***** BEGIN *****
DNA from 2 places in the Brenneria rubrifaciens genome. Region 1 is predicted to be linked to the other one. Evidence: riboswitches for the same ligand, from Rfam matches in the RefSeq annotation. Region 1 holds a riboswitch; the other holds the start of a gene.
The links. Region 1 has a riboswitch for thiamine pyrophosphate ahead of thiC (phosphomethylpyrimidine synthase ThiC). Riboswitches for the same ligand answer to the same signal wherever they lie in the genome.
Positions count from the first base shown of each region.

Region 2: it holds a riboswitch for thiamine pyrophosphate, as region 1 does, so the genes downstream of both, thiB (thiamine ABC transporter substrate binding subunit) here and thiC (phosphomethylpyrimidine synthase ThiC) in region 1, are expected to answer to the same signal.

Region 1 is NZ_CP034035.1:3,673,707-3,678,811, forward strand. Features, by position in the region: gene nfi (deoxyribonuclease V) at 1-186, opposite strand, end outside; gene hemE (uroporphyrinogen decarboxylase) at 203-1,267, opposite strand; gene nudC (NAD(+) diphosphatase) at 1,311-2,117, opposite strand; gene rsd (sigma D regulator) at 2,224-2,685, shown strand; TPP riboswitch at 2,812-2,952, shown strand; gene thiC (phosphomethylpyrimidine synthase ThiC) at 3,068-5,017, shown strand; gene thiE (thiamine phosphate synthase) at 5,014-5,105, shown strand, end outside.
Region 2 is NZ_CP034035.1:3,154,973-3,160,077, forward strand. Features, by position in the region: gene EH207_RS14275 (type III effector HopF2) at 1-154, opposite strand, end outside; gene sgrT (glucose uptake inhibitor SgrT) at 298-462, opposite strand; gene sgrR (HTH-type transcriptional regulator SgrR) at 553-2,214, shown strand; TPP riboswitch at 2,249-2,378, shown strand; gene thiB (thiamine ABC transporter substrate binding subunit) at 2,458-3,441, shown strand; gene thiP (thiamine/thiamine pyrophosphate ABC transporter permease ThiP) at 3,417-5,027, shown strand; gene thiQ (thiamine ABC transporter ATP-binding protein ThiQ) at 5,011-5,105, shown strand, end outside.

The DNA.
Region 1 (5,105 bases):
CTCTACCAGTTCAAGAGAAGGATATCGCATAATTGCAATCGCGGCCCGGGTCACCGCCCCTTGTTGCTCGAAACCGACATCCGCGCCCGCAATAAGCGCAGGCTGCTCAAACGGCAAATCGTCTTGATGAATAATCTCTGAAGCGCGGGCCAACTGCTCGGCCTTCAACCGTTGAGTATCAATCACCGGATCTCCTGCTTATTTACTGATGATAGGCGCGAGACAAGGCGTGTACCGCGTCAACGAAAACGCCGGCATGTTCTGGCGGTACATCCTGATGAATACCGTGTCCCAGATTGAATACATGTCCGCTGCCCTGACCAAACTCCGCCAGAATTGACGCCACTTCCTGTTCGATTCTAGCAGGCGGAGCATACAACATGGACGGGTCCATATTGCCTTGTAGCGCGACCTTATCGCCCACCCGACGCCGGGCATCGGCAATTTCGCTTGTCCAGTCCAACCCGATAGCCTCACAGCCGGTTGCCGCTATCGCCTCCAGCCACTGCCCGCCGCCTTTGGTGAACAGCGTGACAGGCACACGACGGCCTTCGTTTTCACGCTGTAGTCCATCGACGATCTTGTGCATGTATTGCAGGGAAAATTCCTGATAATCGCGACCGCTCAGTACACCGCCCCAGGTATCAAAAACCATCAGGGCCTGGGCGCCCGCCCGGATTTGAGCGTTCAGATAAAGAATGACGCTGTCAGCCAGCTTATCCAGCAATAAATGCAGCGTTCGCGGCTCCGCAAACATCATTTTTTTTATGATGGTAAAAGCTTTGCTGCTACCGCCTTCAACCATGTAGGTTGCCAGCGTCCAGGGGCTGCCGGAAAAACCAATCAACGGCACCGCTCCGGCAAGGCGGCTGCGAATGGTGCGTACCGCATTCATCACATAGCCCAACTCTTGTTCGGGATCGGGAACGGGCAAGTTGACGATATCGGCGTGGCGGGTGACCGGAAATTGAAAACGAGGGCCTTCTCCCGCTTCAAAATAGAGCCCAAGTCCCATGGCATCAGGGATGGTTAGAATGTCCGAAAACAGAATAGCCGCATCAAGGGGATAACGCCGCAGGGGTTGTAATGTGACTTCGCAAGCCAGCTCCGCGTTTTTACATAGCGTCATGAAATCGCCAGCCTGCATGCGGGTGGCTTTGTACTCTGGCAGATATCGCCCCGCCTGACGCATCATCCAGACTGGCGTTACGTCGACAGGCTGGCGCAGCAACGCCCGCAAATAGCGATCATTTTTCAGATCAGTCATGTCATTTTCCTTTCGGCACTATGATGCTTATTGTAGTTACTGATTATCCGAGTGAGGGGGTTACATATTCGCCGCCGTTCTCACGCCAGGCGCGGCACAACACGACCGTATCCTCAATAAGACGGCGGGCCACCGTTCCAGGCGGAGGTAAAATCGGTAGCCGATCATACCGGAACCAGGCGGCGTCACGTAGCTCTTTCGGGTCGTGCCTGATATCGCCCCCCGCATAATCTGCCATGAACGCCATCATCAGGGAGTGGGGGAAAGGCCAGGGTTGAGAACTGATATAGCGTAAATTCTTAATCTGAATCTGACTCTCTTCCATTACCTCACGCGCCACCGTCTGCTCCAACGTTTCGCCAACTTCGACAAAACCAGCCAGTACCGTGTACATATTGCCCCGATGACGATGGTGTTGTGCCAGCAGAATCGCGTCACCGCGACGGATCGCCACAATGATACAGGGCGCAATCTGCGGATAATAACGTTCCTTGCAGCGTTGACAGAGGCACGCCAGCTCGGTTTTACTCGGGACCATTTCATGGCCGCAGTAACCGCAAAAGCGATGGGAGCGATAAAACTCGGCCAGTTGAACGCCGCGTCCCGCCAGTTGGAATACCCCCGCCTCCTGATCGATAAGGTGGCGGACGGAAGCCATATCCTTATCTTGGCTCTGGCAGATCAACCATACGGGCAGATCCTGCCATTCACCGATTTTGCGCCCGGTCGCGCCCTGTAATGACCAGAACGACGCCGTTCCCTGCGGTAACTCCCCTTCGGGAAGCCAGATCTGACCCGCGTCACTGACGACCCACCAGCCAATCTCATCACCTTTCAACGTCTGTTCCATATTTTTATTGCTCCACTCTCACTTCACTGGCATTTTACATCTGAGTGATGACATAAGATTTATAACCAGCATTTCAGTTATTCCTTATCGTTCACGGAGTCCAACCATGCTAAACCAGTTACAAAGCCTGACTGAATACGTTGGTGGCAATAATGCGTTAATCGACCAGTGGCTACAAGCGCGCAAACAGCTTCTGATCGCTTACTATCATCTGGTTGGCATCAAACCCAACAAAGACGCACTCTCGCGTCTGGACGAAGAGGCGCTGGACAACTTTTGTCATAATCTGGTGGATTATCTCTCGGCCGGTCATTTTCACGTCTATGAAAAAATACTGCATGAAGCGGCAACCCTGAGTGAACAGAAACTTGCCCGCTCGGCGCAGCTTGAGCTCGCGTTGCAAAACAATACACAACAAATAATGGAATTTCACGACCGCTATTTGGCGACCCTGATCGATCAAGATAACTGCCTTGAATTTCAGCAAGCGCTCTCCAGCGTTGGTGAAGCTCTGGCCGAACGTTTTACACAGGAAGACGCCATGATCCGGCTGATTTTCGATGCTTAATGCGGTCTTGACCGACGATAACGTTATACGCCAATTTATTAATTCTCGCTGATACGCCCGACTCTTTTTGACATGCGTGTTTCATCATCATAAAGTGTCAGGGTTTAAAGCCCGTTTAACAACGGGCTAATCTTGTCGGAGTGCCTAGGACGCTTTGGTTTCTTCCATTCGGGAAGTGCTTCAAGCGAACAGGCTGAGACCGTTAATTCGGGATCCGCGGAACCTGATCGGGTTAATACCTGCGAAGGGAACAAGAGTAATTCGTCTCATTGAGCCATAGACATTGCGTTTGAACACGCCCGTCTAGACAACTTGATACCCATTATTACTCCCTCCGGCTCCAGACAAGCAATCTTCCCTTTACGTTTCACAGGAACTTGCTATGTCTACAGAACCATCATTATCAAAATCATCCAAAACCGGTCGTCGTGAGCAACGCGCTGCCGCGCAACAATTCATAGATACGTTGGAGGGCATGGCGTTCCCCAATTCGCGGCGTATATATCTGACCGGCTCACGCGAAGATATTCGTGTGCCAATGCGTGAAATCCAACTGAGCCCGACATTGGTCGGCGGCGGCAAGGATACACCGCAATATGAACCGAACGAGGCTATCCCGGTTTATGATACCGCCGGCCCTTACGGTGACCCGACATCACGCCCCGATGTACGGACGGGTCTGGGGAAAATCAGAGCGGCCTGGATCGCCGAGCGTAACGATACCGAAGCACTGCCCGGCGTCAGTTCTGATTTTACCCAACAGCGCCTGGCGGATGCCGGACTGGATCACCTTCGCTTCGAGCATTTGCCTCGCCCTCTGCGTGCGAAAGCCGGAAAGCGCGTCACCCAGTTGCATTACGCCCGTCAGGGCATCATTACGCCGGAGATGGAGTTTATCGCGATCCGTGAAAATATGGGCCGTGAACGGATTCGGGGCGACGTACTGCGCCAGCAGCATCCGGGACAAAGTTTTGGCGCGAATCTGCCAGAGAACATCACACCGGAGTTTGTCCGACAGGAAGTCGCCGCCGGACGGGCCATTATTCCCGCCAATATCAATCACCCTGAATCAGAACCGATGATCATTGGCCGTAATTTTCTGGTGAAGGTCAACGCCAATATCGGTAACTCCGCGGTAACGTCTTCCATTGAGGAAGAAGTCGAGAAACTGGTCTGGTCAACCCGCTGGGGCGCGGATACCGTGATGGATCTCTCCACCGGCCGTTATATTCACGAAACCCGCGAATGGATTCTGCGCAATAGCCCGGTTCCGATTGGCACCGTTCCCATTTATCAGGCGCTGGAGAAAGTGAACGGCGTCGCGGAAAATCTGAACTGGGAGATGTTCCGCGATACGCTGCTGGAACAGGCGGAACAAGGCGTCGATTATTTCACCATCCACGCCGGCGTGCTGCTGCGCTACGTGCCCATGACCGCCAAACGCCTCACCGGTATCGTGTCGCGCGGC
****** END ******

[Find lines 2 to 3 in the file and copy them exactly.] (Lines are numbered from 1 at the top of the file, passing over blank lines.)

The links. Region 1 has a riboswitch for thiamine pyrophosphate ahead of thiC (phosphomethylpyrimidine synthase ThiC). Riboswitches for the same ligand answer to the same signal wherever they lie in the genome.
Positions count from the first base shown of each region.